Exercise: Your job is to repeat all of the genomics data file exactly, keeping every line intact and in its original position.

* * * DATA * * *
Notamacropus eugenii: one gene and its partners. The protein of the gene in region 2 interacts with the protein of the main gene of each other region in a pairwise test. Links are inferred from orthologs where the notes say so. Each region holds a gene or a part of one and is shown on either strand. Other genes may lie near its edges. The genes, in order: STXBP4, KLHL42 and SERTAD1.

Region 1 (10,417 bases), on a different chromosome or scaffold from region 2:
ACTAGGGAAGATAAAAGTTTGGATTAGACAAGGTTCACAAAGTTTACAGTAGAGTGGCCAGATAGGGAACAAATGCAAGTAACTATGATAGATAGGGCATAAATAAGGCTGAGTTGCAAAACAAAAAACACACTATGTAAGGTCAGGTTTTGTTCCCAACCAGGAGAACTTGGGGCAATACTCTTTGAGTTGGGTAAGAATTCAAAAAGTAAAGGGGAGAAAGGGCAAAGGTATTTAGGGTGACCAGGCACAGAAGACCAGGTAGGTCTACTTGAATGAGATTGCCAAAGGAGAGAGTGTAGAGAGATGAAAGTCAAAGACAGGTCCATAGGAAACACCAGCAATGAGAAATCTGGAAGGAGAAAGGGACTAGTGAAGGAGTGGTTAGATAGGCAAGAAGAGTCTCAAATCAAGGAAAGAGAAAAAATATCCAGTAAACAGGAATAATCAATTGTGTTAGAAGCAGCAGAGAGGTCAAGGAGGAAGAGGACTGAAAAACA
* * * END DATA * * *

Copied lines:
Notamacropus eugenii: one gene and its partners. The protein of the gene in region 2 interacts with the protein of the main gene of each other region in a pairwise test. Links are inferred from orthologs where the notes say so. Each region holds a gene or a part of one and is shown on either strand. Other genes may lie near its edges. The genes, in order: STXBP4, KLHL42 and SERTAD1.

Region 1 (10,417 bases), on a different chromosome or scaffold from region 2:
ACTAGGGAAGATAAAAGTTTGGATTAGACAAGGTTCACAAAGTTTACAGTAGAGTGGCCAGATAGGGAACAAATGCAAGTAACTATGATAGATAGGGCATAAATAAGGCTGAGTTGCAAAACAAAAAACACACTATGTAAGGTCAGGTTTTGTTCCCAACCAGGAGAACTTGGGGCAATACTCTTTGAGTTGGGTAAGAATTCAAAAAGTAAAGGGGAGAAAGGGCAAAGGTATTTAGGGTGACCAGGCACAGAAGACCAGGTAGGTCTACTTGAATGAGATTGCCAAAGGAGAGAGTGTAGAGAGATGAAAGTCAAAGACAGGTCCATAGGAAACACCAGCAATGAGAAATCTGGAAGGAGAAAGGGACTAGTGAAGGAGTGGTTAGATAGGCAAGAAGAGTCTCAAATCAAGGAAAGAGAAAAAATATCCAGTAAACAGGAATAATCAATTGTGTTAGAAGCAGCAGAGAGGTCAAGGAGGAAGAGGACTGAAAAACA